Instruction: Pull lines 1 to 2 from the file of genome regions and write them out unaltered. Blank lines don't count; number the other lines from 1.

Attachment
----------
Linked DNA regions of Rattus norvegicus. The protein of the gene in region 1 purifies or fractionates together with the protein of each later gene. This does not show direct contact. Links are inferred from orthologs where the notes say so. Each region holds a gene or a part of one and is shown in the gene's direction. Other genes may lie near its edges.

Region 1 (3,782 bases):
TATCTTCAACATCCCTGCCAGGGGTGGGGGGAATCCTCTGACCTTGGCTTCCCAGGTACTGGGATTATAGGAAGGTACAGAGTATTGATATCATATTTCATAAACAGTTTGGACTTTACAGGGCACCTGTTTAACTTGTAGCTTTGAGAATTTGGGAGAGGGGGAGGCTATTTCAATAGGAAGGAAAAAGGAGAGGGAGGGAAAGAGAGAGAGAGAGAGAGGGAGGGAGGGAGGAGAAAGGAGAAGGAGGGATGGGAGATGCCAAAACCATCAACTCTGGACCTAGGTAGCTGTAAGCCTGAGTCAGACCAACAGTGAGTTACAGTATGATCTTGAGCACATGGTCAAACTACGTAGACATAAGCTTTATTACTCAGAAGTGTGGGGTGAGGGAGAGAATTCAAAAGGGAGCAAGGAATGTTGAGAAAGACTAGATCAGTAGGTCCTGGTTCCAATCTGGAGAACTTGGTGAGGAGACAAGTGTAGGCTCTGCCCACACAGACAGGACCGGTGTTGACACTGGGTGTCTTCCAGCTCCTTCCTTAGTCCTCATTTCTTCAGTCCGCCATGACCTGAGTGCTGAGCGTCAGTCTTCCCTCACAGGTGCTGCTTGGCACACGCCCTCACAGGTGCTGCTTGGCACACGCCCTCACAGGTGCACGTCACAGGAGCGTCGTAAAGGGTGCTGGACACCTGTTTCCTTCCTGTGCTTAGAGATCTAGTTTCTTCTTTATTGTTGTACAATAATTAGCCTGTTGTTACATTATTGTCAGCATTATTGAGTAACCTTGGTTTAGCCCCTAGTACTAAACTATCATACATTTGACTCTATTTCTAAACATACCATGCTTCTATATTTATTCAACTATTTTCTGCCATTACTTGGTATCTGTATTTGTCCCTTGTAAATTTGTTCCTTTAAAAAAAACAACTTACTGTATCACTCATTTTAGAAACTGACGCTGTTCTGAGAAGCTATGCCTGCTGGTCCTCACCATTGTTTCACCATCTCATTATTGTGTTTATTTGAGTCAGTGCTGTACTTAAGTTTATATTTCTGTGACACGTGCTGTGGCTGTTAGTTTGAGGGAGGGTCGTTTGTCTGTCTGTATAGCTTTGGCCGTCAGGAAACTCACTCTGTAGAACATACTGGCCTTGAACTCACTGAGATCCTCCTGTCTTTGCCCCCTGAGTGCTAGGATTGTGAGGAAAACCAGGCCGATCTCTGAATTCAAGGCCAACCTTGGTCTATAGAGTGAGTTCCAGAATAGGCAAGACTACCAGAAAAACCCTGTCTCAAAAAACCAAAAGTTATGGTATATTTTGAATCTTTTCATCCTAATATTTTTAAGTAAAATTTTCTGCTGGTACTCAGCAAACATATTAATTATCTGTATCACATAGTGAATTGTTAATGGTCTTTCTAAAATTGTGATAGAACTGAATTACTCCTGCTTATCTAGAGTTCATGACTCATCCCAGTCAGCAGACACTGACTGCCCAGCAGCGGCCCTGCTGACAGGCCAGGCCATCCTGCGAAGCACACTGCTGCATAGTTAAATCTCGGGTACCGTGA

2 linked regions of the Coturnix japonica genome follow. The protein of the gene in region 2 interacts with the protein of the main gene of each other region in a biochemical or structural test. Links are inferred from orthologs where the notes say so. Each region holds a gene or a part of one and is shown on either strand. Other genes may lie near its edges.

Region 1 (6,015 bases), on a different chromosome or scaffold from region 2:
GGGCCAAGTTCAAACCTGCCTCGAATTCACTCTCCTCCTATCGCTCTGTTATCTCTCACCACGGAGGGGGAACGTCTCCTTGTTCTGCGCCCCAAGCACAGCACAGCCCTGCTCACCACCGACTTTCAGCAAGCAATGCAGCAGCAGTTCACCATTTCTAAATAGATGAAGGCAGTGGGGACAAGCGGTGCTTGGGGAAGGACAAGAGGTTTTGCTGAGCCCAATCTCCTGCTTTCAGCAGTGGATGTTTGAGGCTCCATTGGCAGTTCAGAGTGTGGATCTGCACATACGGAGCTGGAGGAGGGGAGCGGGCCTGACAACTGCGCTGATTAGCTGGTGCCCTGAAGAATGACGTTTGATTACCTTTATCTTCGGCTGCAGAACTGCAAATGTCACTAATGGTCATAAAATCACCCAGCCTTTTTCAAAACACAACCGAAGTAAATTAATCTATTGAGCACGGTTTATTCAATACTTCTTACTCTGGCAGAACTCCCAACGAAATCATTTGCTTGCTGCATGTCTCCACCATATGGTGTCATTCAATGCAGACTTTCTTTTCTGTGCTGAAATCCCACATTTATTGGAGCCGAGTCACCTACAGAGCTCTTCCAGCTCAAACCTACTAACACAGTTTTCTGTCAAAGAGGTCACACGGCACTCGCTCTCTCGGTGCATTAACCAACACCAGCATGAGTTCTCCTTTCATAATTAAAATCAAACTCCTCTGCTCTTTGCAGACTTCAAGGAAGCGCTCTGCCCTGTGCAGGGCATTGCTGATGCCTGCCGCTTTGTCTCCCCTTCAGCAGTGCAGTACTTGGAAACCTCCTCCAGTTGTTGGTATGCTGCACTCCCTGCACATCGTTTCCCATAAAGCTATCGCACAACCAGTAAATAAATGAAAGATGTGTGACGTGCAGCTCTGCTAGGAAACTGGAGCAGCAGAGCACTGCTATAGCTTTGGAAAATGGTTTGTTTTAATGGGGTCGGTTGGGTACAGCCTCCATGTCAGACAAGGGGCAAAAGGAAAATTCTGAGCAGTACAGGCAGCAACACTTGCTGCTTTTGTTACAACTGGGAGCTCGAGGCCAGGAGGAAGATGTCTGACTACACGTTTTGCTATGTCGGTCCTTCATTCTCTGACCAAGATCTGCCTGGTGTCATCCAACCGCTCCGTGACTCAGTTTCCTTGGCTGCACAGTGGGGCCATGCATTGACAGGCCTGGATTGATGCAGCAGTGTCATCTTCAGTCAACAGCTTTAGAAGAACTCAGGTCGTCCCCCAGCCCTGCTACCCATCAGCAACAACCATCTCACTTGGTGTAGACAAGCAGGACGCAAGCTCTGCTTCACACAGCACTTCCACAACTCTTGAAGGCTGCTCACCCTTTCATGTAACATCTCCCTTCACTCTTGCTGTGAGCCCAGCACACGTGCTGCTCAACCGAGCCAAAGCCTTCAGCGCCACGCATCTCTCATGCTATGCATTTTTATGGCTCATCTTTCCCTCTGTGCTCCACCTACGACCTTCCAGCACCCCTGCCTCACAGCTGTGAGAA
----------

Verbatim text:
Linked DNA regions of Rattus norvegicus. The protein of the gene in region 1 purifies or fractionates together with the protein of each later gene. This does not show direct contact. Links are inferred from orthologs where the notes say so. Each region holds a gene or a part of one and is shown in the gene's direction. Other genes may lie near its edges.

Region 1 (3,782 bases):